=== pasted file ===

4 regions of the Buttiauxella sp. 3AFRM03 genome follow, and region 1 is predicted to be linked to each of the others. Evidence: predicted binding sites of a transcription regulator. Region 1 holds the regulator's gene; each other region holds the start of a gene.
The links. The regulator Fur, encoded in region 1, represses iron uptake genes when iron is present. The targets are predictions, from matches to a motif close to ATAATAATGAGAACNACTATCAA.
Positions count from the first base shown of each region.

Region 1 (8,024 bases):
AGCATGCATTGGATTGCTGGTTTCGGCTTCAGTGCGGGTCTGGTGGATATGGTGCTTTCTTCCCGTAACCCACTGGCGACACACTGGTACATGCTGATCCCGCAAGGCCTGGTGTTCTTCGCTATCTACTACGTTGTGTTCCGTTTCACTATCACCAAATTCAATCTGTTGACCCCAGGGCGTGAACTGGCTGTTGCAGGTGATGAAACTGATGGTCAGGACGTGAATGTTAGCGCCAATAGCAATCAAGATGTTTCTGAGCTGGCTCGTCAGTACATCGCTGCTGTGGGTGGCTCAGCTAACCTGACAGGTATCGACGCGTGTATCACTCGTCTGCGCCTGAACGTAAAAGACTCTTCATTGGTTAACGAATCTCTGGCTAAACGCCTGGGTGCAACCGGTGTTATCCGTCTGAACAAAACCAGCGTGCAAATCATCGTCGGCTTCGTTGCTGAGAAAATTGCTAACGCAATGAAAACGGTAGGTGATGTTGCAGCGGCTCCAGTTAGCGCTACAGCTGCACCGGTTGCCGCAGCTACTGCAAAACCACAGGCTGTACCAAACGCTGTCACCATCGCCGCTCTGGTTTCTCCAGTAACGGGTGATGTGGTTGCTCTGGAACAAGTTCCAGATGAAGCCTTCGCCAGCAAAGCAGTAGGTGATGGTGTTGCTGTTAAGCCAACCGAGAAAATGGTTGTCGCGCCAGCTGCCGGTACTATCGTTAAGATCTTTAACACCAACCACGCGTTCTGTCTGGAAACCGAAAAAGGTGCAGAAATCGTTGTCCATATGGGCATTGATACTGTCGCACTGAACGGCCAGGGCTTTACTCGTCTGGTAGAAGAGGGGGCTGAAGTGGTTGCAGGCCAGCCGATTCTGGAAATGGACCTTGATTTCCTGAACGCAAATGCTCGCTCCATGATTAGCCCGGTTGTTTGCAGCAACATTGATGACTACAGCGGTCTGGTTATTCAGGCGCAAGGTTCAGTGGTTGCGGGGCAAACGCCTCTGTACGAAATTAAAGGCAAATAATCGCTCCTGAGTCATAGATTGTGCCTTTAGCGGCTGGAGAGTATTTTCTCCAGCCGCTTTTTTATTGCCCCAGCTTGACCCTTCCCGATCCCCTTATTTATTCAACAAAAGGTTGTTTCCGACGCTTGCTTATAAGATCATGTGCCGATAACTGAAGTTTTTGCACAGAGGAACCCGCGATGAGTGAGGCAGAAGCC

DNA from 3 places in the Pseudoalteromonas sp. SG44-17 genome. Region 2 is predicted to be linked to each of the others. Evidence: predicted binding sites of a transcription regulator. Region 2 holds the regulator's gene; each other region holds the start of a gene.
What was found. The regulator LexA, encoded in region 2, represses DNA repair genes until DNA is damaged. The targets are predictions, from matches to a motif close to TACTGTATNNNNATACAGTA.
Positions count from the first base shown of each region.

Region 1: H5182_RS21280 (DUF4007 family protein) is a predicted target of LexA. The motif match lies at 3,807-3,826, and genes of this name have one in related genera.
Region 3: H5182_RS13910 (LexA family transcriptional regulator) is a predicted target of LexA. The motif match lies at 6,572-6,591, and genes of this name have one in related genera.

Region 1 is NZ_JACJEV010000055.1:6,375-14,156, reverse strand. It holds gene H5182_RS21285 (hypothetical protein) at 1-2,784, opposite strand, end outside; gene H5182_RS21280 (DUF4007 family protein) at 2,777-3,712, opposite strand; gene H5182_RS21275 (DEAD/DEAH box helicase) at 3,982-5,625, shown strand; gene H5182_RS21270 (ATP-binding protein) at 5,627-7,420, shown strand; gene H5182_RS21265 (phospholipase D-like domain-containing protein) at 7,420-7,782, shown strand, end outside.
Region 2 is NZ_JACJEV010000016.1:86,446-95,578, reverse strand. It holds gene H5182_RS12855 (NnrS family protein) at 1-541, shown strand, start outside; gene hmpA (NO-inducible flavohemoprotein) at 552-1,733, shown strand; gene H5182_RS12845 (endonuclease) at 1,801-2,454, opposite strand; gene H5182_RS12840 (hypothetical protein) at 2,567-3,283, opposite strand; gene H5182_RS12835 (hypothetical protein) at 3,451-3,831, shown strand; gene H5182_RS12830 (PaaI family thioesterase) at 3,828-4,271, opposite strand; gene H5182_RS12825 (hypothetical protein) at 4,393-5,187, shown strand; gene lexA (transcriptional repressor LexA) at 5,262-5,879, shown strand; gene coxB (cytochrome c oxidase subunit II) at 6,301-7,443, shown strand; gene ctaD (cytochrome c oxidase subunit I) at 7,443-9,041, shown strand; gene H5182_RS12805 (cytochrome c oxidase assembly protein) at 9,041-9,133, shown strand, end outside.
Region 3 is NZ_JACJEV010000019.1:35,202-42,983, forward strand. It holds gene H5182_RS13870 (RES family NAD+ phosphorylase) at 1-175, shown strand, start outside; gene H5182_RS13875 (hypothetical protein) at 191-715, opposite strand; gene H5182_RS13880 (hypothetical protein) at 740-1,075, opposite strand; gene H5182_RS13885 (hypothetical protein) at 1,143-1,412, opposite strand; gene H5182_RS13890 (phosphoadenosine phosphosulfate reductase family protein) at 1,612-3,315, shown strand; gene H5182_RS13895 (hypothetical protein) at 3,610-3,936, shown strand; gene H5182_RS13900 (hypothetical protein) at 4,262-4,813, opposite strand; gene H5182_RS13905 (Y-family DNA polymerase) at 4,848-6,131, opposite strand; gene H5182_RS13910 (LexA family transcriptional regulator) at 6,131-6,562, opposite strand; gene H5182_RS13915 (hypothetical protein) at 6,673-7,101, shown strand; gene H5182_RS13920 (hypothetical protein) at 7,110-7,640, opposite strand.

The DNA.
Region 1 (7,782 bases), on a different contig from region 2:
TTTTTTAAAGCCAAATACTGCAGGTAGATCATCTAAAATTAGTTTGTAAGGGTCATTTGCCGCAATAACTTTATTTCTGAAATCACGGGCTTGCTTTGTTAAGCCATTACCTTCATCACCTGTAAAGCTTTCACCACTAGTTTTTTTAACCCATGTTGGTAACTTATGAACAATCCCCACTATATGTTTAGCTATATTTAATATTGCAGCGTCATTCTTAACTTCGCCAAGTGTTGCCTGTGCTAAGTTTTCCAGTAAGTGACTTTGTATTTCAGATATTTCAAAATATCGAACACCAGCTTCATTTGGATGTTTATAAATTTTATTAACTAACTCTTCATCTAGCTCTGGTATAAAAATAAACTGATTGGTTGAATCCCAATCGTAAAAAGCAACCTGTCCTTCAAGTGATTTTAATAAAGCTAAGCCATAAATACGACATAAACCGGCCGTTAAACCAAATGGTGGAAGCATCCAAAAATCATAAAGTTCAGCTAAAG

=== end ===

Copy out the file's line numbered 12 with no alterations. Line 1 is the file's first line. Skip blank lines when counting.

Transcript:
Region 2 is NZ_JACJEV010000016.1:86,446-95,578, reverse strand. It holds gene H5182_RS12855 (NnrS family protein) at 1-541, shown strand, start outside; gene hmpA (NO-inducible flavohemoprotein) at 552-1,733, shown strand; gene H5182_RS12845 (endonuclease) at 1,801-2,454, opposite strand; gene H5182_RS12840 (hypothetical protein) at 2,567-3,283, opposite strand; gene H5182_RS12835 (hypothetical protein) at 3,451-3,831, shown strand; gene H5182_RS12830 (PaaI family thioesterase) at 3,828-4,271, opposite strand; gene H5182_RS12825 (hypothetical protein) at 4,393-5,187, shown strand; gene lexA (transcriptional repressor LexA) at 5,262-5,879, shown strand; gene coxB (cytochrome c oxidase subunit II) at 6,301-7,443, shown strand; gene ctaD (cytochrome c oxidase subunit I) at 7,443-9,041, shown strand; gene H5182_RS12805 (cytochrome c oxidase assembly protein) at 9,041-9,133, shown strand, end outside.